18. Athos

    Athos Well-Known Member

    It says they let trans women in; it doesn't say that/how they keep men out. And, even if we ignore the (controversial) case of Christopher Hambrook (in Canada), the fact that a risk hasn't materialised in the UK in the past, doesn't mean it won't in the future.

    As it happens, I think the risk is negligible. But many women don't. And it'd be more honest in addressing those concerns to say that the risk of harm to women is greater as a result of excluding trans women than including them, rather than to assert that there's any way of eliminating that risk that men can enter women's spaces under a system of self-id (accepting that this happens at present).
  19. Fozzie Bear

    Fozzie Bear Well-Known Member

  20. belboid

    belboid TUC Off Your Knees

  21. newbie

    newbie undisambiguated

    clearly not, just as choosing the most vituperative words to describe opposing politics is barely discussion, but that's what happens on these threads on here. It wouldn't be Urban if people toned down their language, and the divisiveness of this issue make such passion almost inevitible.

    that might be lovely but it seems impossible given that the opposing positions are so clearly illustrated by differing applications of words like 'her' and 'he'. Saying "it is not reasonable to misgender people"' doesn't help because both sides insist they're using language correctly.

    It doesn't seem likely either side is going to accept politeness which cedes central descriptions to the other, nor that some compromise terms would be acceptable to either side.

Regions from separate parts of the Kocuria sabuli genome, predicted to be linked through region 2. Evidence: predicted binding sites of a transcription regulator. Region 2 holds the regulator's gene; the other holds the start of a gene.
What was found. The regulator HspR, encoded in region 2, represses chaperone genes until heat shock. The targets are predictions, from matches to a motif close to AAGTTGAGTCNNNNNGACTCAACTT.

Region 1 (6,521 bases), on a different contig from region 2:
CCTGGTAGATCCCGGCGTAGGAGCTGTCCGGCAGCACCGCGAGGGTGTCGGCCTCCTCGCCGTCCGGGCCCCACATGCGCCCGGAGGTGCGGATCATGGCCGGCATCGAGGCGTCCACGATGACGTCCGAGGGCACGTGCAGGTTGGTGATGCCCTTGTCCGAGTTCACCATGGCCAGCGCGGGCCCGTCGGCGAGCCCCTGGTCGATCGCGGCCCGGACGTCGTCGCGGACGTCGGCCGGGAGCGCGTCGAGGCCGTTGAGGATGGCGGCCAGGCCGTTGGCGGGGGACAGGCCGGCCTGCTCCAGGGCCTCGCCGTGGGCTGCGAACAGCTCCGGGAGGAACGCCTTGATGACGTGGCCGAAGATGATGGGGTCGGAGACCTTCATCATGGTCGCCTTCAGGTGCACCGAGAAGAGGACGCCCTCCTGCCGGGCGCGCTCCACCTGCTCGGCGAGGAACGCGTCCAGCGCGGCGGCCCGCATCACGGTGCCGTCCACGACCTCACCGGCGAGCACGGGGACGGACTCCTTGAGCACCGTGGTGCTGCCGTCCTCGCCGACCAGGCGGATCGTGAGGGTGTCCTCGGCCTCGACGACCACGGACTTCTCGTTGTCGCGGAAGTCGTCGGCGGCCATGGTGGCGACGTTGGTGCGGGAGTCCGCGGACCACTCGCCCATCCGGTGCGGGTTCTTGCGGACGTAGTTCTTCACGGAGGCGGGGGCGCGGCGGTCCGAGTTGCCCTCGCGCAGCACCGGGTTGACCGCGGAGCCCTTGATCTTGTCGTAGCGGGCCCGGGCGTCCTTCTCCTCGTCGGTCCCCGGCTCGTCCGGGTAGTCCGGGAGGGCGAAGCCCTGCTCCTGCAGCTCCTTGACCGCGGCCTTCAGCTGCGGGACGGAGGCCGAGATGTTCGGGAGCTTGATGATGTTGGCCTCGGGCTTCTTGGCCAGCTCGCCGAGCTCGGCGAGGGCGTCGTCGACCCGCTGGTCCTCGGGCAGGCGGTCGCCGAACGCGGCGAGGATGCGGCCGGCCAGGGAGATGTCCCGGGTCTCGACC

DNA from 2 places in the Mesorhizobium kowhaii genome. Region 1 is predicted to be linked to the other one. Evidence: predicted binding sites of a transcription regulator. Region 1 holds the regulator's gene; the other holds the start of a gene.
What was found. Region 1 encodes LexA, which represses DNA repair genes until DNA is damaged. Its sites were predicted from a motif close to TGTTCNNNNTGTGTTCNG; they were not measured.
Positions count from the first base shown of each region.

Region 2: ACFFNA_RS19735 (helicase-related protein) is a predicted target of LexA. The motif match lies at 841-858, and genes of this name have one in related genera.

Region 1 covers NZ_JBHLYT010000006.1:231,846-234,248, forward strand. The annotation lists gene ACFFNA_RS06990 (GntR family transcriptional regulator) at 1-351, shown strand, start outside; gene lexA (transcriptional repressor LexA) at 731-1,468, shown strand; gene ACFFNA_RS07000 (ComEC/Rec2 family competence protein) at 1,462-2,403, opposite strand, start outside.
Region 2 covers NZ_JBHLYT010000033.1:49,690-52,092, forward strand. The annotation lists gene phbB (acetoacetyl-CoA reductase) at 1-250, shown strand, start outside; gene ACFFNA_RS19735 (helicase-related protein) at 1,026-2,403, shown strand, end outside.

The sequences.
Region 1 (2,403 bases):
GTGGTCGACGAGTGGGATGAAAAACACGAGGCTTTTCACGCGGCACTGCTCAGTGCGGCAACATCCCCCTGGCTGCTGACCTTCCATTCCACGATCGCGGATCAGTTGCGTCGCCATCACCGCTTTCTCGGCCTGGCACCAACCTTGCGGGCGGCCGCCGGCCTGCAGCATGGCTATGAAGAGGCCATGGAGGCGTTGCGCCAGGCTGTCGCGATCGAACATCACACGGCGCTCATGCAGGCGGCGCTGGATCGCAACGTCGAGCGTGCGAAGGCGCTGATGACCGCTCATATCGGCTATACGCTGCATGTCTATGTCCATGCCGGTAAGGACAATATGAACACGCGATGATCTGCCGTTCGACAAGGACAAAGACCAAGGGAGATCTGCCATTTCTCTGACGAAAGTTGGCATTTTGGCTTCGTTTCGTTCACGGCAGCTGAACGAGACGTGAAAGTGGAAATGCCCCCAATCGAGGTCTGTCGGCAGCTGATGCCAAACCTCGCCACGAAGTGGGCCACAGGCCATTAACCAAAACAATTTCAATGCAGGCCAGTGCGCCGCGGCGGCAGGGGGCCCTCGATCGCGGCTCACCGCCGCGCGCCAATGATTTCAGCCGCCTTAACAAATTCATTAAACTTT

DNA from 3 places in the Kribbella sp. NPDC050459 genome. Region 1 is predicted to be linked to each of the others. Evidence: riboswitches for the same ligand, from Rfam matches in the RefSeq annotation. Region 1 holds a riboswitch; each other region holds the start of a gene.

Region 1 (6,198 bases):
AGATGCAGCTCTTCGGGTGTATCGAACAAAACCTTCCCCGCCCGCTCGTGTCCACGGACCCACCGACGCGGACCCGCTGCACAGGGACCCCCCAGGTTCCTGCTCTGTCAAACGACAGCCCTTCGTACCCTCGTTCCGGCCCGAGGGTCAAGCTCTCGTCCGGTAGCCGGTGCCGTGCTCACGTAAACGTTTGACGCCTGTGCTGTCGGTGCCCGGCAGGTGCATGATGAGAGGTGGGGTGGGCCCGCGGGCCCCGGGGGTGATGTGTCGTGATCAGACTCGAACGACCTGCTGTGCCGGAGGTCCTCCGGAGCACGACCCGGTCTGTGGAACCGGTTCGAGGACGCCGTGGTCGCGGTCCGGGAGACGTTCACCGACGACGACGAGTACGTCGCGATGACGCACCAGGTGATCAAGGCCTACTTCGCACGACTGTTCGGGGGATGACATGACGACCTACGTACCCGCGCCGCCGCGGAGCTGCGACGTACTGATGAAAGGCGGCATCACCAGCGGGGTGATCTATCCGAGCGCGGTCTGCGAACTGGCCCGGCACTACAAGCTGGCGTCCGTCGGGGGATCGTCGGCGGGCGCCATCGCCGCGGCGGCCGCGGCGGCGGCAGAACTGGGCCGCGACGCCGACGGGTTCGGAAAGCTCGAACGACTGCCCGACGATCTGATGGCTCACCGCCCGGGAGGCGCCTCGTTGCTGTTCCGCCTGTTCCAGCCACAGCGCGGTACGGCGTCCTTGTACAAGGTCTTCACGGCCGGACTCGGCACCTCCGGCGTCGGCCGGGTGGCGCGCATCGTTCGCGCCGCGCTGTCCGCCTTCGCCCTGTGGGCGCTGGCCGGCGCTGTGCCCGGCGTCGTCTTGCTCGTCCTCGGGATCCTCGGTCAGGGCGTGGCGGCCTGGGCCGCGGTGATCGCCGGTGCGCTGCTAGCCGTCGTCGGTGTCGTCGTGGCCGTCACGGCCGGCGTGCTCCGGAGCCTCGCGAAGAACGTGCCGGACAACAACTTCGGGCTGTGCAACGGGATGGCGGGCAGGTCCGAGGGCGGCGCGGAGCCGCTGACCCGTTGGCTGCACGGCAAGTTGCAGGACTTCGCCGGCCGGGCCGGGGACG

Which means both sides will continue to use language which is certain to cause upset, doesn't it?
  22. littlebabyjesus

    littlebabyjesus one of Maxwell's demons

    Yep, agree with this. I think Miranda Yardley is badly wrong about lots of things and in many cases full of shit, but I see no reason not to have the arguments out with them.
  23. LynnDoyleCooper

    LynnDoyleCooper Up against the wall motherfucker.

    Hmmm, think that's very different to the possible situations people are scared about. It was clearly a publicity stunt to provoke a reaction, not a genuine attempt to deceive.

    Think there's a way to get people to overcome their irrational fears, and pointing to things like this isn't one of them.
  24. Fozzie Bear

    Fozzie Bear Well-Known Member

    The aim is not to create a happy clappy utopia where everyone agrees. The point is to mark out lines which should not be stepped over, on both sides - so that sensible people can have a discussion based on mutual solidarity.

    Janine's piece is quite clear that transwomen are women. It is also clear that TERFs are not the same as fascists and should not be dealt with as if they are. I agree with both of those positions.
    Wilf and likesfish like this.
  25. newbie

    newbie undisambiguated

    where would you draw those line such that there's a chance they'd be acceptable across the spectrum of views?
    bimble likes this.
  26. Fozzie Bear

    Fozzie Bear Well-Known Member

    I refer you to the link in the OP as a starting point. Of course it isn't perfect - it can't be. But I think it does take the wind out of the sails of wrongheaded people on both sides, IMO.
  27. bimble

    bimble noisy but small

    Fair enough. Thing is though, I get that misgendering someone on purpose might be hurtful and rude and not helpful. However, just abiding by that courtesy of using whatever pronouns a person wants is not the same thing as truly believing that 'trans women are women' is it. Does that matter? Is everyone to be forced to abide by that rule of engagement whilst not addressing the underlying differences of opinion that lead people to say those things? Not sure how pointful / meaningful that is personally. Should people be allowed to articulate for instance what their understanding of the word woman is if that definition is not trans inclusive? Just don't think the lines of whats reasonable are as simple as you're suggesting.
  28. newbie

    newbie undisambiguated

    and I refer you to my point about her/he and misgendering.

    I can't see that statement being an acceptable starting point for the gender critical side of the argument, so any 'ground rules' based on it will effectively exclude them. That isn't going to lead to much of a conversation.
  29. Athos

    Athos Well-Known Member